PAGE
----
Secret Service in the Cold War
The Second World War had been won, but relationships between the Western allies and the Soviet Union were becoming increasingly strained, as the nuclear arms race made world peace precarious. It was vital that Britain knew the Soviets' intentions and military capabilities, both offensive and defensive. As a Military Attache in Sofia, and Commandant of an Intelligence Centre in the Balkans, it was SIS officer Colonel John Sanderson's job to find out.
Sanderson handled agents who operated secretly behind the Iron Curtain at the height of the Cold War and organised hidden arms depots for stay-behind agents in case of a Red Army invasion. Based on Sanderson's letters and personal accounts of his time with MI4 and MI6, we learn how he was sent to observe sessions of the Paris UNO Security Council in 1948 and to recruit emigres for infiltration behind the Iron Curtain, into Communist Bulgaria. Fluent in French and Bulgarian, in 1949 Captain Sanderson was posted to Sofia as a Press Attache with diplomatic immunity, reporting on the Communist show trials.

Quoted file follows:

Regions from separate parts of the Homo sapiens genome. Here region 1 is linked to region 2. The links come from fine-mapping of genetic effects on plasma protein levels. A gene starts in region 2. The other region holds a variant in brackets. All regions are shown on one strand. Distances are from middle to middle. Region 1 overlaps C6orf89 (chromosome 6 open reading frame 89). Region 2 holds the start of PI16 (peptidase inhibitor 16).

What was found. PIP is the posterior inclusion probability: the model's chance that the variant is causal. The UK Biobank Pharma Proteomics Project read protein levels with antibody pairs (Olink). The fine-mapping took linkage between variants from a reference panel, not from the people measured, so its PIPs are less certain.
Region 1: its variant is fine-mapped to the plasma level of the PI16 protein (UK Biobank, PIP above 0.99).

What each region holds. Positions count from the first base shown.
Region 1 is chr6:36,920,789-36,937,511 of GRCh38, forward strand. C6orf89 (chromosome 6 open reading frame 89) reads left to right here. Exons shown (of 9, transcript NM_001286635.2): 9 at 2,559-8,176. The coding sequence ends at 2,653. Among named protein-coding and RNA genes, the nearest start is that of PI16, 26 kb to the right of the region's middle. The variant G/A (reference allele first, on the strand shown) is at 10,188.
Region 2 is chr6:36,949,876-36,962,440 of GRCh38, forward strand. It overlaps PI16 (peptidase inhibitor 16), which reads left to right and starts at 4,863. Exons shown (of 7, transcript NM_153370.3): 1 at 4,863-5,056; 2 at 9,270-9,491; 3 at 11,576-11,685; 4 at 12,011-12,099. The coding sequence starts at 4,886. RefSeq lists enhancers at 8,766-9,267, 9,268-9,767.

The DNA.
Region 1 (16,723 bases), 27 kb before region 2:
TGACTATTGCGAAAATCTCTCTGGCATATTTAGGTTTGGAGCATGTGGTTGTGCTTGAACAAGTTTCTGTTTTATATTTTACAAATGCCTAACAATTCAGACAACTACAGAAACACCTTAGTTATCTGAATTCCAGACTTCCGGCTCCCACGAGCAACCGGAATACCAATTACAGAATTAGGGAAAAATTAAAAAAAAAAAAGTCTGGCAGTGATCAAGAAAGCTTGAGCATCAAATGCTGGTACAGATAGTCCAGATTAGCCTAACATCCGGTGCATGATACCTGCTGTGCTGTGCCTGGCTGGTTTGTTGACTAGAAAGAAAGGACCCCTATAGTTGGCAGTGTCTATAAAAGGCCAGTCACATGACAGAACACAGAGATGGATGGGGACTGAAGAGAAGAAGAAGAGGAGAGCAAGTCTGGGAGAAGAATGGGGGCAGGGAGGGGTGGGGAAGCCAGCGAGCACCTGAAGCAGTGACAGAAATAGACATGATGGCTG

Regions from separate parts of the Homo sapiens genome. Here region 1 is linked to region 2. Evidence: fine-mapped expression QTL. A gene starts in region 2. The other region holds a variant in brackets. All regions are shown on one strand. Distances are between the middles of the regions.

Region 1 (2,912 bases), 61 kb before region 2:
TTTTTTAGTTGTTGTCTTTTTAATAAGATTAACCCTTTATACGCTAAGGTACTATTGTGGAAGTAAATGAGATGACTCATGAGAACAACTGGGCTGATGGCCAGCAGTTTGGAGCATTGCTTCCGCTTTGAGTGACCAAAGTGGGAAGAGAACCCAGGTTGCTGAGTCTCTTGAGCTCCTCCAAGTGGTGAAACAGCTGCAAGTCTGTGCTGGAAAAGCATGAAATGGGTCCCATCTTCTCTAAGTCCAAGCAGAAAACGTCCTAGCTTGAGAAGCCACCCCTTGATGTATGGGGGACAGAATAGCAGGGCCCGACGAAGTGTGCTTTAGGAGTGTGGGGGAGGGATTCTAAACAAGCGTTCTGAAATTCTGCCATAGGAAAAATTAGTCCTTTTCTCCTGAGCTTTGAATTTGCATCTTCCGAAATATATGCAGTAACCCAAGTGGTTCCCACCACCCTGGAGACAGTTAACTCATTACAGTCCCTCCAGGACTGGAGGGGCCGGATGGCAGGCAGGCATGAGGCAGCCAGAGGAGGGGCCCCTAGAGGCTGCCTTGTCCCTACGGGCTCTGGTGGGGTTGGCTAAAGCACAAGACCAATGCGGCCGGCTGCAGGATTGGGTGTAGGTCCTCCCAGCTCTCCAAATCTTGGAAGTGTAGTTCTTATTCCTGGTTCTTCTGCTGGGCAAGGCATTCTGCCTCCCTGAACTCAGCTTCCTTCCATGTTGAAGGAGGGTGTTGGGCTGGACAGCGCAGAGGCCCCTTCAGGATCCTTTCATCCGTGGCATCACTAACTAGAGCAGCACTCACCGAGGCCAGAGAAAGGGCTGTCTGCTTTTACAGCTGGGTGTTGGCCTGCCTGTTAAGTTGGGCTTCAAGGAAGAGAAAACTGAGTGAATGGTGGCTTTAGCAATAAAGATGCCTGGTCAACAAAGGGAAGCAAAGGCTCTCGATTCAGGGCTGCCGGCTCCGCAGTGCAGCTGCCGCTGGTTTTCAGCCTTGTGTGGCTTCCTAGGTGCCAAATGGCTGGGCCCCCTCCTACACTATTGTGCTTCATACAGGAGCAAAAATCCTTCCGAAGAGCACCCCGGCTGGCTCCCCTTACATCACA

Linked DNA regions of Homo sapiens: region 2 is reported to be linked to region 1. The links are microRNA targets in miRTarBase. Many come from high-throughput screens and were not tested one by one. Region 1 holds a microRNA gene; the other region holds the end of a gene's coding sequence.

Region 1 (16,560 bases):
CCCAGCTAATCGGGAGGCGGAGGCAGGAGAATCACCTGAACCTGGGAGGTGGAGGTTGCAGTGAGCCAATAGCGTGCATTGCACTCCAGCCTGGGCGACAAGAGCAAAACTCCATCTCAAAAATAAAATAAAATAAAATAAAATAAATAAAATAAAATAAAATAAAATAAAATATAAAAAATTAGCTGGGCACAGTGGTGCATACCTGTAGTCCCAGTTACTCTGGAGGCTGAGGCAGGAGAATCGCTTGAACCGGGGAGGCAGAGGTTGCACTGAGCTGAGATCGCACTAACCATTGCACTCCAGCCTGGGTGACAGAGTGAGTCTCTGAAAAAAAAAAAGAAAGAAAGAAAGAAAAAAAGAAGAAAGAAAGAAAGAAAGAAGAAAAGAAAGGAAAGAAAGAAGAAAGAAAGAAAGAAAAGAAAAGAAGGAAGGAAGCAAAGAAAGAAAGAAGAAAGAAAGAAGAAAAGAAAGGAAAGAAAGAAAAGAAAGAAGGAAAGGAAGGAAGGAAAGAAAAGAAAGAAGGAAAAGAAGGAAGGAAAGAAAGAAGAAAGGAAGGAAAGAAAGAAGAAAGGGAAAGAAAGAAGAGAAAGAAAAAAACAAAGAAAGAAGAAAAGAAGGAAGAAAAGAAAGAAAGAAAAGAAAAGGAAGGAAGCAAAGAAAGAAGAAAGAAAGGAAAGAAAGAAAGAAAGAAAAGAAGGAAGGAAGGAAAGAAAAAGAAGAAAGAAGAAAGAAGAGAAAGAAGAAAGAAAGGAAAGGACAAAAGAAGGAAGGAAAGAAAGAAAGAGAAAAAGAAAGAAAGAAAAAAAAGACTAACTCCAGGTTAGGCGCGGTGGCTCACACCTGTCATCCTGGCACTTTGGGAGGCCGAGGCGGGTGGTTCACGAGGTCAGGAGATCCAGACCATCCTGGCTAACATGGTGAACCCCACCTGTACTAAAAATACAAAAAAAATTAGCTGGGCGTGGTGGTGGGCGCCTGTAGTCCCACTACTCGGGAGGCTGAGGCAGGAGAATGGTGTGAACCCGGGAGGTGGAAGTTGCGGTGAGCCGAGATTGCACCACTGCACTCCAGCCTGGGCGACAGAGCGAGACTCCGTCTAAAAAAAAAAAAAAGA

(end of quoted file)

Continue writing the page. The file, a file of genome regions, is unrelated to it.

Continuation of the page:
For over thirty years, John Sanderson worked for the British Secret Services - with his last mission, aged 74, as exciting as his first, being helicoptered into Sarajevo with an SAS team at the height of the Balkan War.